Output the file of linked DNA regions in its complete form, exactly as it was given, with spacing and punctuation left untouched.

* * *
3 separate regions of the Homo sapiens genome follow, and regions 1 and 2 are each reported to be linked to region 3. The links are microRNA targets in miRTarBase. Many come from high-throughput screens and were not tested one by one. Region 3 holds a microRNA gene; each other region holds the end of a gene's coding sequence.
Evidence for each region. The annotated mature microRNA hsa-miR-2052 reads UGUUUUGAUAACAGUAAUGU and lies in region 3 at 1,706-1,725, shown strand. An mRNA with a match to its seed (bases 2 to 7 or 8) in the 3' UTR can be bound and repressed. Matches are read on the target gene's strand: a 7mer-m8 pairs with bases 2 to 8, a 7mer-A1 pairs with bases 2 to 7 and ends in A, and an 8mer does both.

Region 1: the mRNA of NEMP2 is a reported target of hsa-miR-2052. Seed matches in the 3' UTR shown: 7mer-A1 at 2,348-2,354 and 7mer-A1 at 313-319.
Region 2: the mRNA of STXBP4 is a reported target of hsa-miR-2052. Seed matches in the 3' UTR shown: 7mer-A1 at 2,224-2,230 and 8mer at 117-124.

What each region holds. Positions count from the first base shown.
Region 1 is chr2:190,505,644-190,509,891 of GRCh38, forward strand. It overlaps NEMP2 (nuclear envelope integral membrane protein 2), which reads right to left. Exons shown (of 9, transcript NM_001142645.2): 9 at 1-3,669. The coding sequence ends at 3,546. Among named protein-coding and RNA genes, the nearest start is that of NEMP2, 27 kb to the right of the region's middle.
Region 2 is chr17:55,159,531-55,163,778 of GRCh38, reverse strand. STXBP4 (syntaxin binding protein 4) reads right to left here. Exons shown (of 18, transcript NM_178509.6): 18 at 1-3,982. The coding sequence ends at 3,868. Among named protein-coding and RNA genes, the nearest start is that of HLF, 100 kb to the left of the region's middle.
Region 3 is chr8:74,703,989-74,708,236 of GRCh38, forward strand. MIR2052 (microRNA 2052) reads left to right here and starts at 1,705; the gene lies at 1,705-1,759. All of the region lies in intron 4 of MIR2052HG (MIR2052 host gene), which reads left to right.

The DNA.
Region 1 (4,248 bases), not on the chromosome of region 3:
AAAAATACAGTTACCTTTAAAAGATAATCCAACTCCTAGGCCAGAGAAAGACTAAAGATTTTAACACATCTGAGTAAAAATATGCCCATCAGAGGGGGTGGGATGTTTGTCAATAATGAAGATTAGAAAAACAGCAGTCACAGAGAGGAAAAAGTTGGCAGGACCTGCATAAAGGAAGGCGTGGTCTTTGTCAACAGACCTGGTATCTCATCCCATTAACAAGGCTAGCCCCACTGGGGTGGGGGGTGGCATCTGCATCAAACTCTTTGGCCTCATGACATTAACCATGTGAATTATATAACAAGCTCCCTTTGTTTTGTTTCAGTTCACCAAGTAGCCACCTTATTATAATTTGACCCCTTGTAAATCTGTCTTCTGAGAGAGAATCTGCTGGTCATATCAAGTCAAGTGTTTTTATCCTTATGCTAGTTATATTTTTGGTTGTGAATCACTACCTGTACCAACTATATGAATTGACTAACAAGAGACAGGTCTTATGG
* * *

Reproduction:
3 separate regions of the Homo sapiens genome follow, and regions 1 and 2 are each reported to be linked to region 3. The links are microRNA targets in miRTarBase. Many come from high-throughput screens and were not tested one by one. Region 3 holds a microRNA gene; each other region holds the end of a gene's coding sequence.
Evidence for each region. The annotated mature microRNA hsa-miR-2052 reads UGUUUUGAUAACAGUAAUGU and lies in region 3 at 1,706-1,725, shown strand. An mRNA with a match to its seed (bases 2 to 7 or 8) in the 3' UTR can be bound and repressed. Matches are read on the target gene's strand: a 7mer-m8 pairs with bases 2 to 8, a 7mer-A1 pairs with bases 2 to 7 and ends in A, and an 8mer does both.

Region 1: the mRNA of NEMP2 is a reported target of hsa-miR-2052. Seed matches in the 3' UTR shown: 7mer-A1 at 2,348-2,354 and 7mer-A1 at 313-319.
Region 2: the mRNA of STXBP4 is a reported target of hsa-miR-2052. Seed matches in the 3' UTR shown: 7mer-A1 at 2,224-2,230 and 8mer at 117-124.

What each region holds. Positions count from the first base shown.
Region 1 is chr2:190,505,644-190,509,891 of GRCh38, forward strand. It overlaps NEMP2 (nuclear envelope integral membrane protein 2), which reads right to left. Exons shown (of 9, transcript NM_001142645.2): 9 at 1-3,669. The coding sequence ends at 3,546. Among named protein-coding and RNA genes, the nearest start is that of NEMP2, 27 kb to the right of the region's middle.
Region 2 is chr17:55,159,531-55,163,778 of GRCh38, reverse strand. STXBP4 (syntaxin binding protein 4) reads right to left here. Exons shown (of 18, transcript NM_178509.6): 18 at 1-3,982. The coding sequence ends at 3,868. Among named protein-coding and RNA genes, the nearest start is that of HLF, 100 kb to the left of the region's middle.
Region 3 is chr8:74,703,989-74,708,236 of GRCh38, forward strand. MIR2052 (microRNA 2052) reads left to right here and starts at 1,705; the gene lies at 1,705-1,759. All of the region lies in intron 4 of MIR2052HG (MIR2052 host gene), which reads left to right.

The DNA.
Region 1 (4,248 bases), not on the chromosome of region 3:
AAAAATACAGTTACCTTTAAAAGATAATCCAACTCCTAGGCCAGAGAAAGACTAAAGATTTTAACACATCTGAGTAAAAATATGCCCATCAGAGGGGGTGGGATGTTTGTCAATAATGAAGATTAGAAAAACAGCAGTCACAGAGAGGAAAAAGTTGGCAGGACCTGCATAAAGGAAGGCGTGGTCTTTGTCAACAGACCTGGTATCTCATCCCATTAACAAGGCTAGCCCCACTGGGGTGGGGGGTGGCATCTGCATCAAACTCTTTGGCCTCATGACATTAACCATGTGAATTATATAACAAGCTCCCTTTGTTTTGTTTCAGTTCACCAAGTAGCCACCTTATTATAATTTGACCCCTTGTAAATCTGTCTTCTGAGAGAGAATCTGCTGGTCATATCAAGTCAAGTGTTTTTATCCTTATGCTAGTTATATTTTTGGTTGTGAATCACTACCTGTACCAACTATATGAATTGACTAACAAGAGACAGGTCTTATGG